The week leading up to the first lecture I ended up getting a bit more hands on with the preparation work, helping move things around the building and constructing the shelving units for the lemon batteries. There was also the photographer brief to write, the volunteer press releases to write, volunteer forms to print out and stick onto clip boards and advent video's to advertise and update on storify.
|The demo room with the lemon shelves|
Our job for each lecture was to sit in the screening room and watch the lecture with a script and a pen in front of us. When a volunteer stepped up to help Saiful, we noted down their name and something memorable about them (e.g. lime green jumper), so we could identify them later on. After the lectures, when the volunteers headed over to the Windfall team to sign the release forms to say they were happy to be on TV, we were to ask them if they were happy for us to chat with them, ask a few questions and then send off the answers with a photo to the local press for their area to promote the lectures and give the kids their 5 minutes of fame.
The first lecture was filmed on the Saturday evening on the 10th December. I arrived at the Ri for 2pm as I had to give a tour of the building to a group of people at 3 and had a bunch of stuff to do first (Not in the least learn all the info for the tour!). It was pretty strange coming to work on the weekend, mainly because it was daylight and there were so many fewer people on the tube in comparison to normal!
Saturday was also the day I had my first bursary student coming down from Gloucestershire. We ran a competition for schools in the area to tell us why one of their students should be the one to get an all expenses paid trip with a guardian to come and see the lectures and spend the night in London. The four of us who looked at all of the entries were pretty unanimous in our decision - the kid we chose had had a really rough time of late, but had such a passion for science and he needed something good to happen in his life.
The tour went pretty well. I met Anthony and his guardian when they arrived, and it was so nice to watch him loving every moment of the trip. He's the kind of person I would have love to have known at school, so we could have shared an enthusiasm of all things science. The whole group was just lovely, and I managed to sneak them into the rehearsal just as Sir Richard Dawkins walked on stage to practice his iconic swinging cannonball demo
Once the tour was finished, the building went into full preparation mode. All of the stewards were briefed, wired up with radio's and hurried off to their positions. I ended up running around trying to sort out a visitor who had ended up hurting himself walking around and making sure he had water and a chair and such. Not the most relaxing start to the evening!
I did also get to sneak behind the scenes and get some sneak peeks and some photo's of the rehearsals before the lecture started, including watching the Tesla coil practice! It was very cool. I do love Tesla coils. We were so close to not getting them in the end, as what Saiful said in the lecture about the previous time we had a Tesla coil in the building leading to half the block being fried was true! Thankfully the guy came to our rescue, and was very lovely.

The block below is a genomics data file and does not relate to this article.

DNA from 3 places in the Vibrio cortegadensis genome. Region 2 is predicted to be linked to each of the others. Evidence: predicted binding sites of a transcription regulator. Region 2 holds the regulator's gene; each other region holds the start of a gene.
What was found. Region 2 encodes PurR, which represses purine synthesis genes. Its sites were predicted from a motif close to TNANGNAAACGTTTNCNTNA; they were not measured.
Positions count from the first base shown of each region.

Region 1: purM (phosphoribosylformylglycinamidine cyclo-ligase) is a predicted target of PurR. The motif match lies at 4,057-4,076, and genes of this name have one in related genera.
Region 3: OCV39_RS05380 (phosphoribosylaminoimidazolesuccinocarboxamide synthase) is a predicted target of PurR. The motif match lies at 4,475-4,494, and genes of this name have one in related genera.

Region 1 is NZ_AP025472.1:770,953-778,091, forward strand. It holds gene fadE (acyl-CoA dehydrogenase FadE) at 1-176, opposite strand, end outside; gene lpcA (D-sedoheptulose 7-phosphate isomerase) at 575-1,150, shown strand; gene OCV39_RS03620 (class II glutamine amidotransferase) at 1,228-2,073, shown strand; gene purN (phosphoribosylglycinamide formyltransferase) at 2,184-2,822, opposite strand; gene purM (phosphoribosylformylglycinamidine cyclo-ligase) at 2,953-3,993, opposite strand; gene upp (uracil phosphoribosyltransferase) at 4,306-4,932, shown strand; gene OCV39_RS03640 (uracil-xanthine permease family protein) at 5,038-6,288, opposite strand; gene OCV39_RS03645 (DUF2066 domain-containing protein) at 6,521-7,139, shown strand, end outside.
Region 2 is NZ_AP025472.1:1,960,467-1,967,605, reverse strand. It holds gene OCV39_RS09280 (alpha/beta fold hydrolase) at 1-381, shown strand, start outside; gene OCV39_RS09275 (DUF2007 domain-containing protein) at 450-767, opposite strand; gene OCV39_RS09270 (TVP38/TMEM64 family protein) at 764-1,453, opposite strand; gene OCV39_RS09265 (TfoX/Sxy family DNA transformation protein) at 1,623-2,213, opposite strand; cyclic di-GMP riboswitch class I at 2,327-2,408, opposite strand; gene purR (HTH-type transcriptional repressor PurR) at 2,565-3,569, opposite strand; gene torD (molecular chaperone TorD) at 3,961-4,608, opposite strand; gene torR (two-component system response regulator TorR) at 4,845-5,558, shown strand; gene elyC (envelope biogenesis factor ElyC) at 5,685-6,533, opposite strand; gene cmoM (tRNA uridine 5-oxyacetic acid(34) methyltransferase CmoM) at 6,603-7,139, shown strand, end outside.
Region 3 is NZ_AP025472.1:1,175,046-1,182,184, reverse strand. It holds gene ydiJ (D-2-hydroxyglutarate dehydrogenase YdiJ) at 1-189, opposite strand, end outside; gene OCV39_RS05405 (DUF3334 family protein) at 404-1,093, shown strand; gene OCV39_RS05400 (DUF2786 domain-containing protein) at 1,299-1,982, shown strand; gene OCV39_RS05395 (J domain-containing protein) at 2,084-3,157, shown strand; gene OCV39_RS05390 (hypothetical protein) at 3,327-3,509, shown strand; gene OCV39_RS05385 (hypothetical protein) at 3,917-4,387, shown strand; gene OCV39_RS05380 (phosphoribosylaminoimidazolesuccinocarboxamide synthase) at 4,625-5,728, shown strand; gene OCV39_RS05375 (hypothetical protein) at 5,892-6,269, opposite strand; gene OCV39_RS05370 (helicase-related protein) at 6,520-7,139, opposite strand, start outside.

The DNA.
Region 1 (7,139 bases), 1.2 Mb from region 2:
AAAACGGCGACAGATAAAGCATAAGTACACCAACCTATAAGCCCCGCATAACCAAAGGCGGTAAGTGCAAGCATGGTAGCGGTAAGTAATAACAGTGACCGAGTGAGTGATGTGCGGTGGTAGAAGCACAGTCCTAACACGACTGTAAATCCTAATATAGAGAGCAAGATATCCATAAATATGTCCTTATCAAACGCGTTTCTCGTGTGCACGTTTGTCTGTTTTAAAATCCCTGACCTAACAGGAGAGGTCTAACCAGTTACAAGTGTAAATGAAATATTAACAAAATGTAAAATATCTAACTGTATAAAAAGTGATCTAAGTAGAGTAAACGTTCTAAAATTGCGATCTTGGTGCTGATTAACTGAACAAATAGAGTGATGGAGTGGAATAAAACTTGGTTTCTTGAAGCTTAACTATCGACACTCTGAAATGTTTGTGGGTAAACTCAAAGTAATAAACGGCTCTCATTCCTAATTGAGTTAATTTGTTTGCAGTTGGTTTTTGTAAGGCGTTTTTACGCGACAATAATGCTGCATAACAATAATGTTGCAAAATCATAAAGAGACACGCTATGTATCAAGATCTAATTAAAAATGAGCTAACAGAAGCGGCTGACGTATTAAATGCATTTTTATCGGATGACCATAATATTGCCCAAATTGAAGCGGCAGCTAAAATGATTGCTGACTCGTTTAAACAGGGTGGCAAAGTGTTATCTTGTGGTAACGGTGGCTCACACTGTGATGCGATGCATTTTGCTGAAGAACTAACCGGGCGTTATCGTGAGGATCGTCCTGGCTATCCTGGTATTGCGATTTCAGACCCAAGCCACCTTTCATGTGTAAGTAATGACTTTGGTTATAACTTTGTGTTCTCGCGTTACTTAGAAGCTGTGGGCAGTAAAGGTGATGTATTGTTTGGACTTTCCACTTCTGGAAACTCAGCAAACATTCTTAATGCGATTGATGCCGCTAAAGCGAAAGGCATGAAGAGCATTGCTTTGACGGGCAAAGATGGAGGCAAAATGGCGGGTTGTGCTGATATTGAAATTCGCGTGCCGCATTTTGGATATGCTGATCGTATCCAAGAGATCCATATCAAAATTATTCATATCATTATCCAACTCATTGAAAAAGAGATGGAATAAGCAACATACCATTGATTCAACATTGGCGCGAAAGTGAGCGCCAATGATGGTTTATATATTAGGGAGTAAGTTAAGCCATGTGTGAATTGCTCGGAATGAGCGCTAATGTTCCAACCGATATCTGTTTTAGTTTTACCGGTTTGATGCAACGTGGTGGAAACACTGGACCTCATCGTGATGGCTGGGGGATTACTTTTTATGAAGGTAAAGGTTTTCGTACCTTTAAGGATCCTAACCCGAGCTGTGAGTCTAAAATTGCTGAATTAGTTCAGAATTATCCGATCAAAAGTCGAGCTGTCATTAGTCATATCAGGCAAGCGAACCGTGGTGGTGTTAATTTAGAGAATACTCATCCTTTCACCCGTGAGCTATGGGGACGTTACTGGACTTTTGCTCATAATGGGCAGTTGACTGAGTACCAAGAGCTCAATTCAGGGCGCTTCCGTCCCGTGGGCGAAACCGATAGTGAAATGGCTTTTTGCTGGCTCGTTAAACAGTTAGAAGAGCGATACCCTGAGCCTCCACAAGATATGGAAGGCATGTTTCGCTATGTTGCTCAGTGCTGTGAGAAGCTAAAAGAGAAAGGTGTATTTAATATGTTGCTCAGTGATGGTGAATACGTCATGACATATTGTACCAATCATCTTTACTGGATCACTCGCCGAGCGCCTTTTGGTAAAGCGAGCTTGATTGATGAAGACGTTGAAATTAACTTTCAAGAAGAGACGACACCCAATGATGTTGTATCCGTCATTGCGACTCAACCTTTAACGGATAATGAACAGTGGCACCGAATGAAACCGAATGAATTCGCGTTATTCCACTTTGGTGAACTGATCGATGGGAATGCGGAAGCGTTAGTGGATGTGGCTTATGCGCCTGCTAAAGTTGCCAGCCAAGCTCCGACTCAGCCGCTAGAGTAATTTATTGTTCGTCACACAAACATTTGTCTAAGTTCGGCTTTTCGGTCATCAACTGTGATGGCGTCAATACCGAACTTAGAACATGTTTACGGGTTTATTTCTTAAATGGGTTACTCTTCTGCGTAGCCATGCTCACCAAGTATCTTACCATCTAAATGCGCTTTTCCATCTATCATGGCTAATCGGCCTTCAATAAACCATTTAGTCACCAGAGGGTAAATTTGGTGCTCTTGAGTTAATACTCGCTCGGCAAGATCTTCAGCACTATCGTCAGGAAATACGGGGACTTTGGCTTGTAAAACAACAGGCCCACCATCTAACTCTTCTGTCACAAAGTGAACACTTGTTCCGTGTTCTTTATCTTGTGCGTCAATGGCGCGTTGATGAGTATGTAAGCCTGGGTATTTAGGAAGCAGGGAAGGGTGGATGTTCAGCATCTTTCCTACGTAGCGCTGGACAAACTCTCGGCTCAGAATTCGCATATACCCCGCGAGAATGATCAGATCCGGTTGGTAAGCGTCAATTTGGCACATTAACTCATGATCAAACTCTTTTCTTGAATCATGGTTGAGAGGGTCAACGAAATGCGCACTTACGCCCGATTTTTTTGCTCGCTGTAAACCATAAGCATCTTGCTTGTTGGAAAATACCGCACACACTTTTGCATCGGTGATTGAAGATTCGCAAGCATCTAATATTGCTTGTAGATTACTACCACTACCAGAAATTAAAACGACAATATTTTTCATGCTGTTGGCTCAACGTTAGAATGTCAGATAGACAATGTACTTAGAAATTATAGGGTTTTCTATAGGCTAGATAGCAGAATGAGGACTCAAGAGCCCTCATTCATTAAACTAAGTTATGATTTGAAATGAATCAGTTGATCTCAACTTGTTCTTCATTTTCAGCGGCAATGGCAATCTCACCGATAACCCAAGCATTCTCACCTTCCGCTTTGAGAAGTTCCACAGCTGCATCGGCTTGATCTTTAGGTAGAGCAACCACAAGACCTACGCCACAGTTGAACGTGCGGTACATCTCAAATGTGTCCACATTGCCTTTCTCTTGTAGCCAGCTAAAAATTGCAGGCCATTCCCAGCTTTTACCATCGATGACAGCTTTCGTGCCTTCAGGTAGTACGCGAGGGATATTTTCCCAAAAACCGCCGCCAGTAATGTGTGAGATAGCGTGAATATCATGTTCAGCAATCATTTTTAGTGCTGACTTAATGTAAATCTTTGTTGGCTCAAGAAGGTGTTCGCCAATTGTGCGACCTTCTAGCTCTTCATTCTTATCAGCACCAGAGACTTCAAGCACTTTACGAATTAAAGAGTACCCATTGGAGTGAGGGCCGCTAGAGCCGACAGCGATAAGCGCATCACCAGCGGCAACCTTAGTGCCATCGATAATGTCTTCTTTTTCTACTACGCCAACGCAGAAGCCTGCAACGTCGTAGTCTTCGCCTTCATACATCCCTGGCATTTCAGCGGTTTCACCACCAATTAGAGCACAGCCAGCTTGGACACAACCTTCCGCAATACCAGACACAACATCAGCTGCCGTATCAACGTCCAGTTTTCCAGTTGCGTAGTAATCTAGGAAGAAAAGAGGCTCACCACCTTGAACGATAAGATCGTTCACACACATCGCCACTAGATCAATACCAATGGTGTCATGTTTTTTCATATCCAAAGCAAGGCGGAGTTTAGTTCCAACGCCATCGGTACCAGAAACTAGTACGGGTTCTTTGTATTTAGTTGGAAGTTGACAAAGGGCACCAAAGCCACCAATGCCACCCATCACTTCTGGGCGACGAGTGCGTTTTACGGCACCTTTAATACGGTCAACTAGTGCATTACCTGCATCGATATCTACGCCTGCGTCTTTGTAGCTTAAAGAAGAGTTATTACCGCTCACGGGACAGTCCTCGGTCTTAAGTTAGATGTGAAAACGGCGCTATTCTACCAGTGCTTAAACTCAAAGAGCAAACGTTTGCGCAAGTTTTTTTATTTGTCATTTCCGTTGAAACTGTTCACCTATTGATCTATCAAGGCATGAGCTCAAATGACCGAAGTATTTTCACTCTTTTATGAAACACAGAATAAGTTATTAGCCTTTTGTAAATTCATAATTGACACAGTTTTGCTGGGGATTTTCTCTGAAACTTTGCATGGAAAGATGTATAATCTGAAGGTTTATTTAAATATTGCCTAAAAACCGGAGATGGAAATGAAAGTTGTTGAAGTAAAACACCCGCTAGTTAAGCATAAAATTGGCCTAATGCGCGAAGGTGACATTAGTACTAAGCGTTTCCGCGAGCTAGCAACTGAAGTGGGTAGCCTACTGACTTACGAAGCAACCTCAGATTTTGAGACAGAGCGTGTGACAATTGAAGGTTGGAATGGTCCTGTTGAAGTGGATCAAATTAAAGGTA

The crowds started entering the building at 4.30pm, and they all walked across the special energy generating floor, which was put in the wrong place so they all had to take a weird detour to do so. Then things started to go a little wrong. Lecture 1 was by far the most complicated of the three to sort out in terms of demo's and getting things on and off the stage, so rehearsals were overrunning massively. So the audience, who were supposed to start being seated by 6 didn't end up going in until around 7.
|The rube goldberg machine on the night we filmed it|
I found the lovely young scientist journalist Tavleen in the crowds and took her up to the screening room where we were to spend the evening watching the events in the theatre. At first it looked like it was going to be nearly empty, but soon the people started flooding in and we had to get more chairs brought up!
There was a real energy about the building all evening, excitement from the audience mixed in with frustration at the wait, and the stress and enjoyment from the staff as they all whizzed about doing the best they could.
Finally though the lecture started, with me, Ailie and Ant perched on the floor in the library fireplace so we could see the screen. Saiful, Tasha, Rosie and the team did a wonderful job of a very difficult lecture. Saiful kept smiling and making jokes, Matt the mathematician rallied the audience during the gaps, and the floor team worked hard to make the complex demo's work. The rube goldberg went wrong as of course those things always do, but eventually it set off the big wavy man and the lecture continued. The rookie mistake of taking the girl (called Alex) to the mens toilets to look at the 'pee power' station occurred, but that was soon sorted out.
Everything you saw in the lectures really happened - the roof was kitted out with a wind turbine, the mens loo's really had a pee power station, and the cake at the end iced by Selasi was actual cake (not baked by him, and insanely sweet).
Sadly the lecture ran on so long that our little team gave up on our job for the night and headed off before the audience had finished leaving the theatre.
|I got to meet Selasi from Bake off and have cake! (Sadly not baked by him)|
The buzz in the building all evening was tangible. It was a shame things went so wrong that first night, but in the end the majority of people still had a fabulous time. It felt great to hear back from my bursary winner about how much of a good time he and his guardian had had. To have played a small part in giving him that chance just felt great. And the staff seemed to have a good time, I certainly did!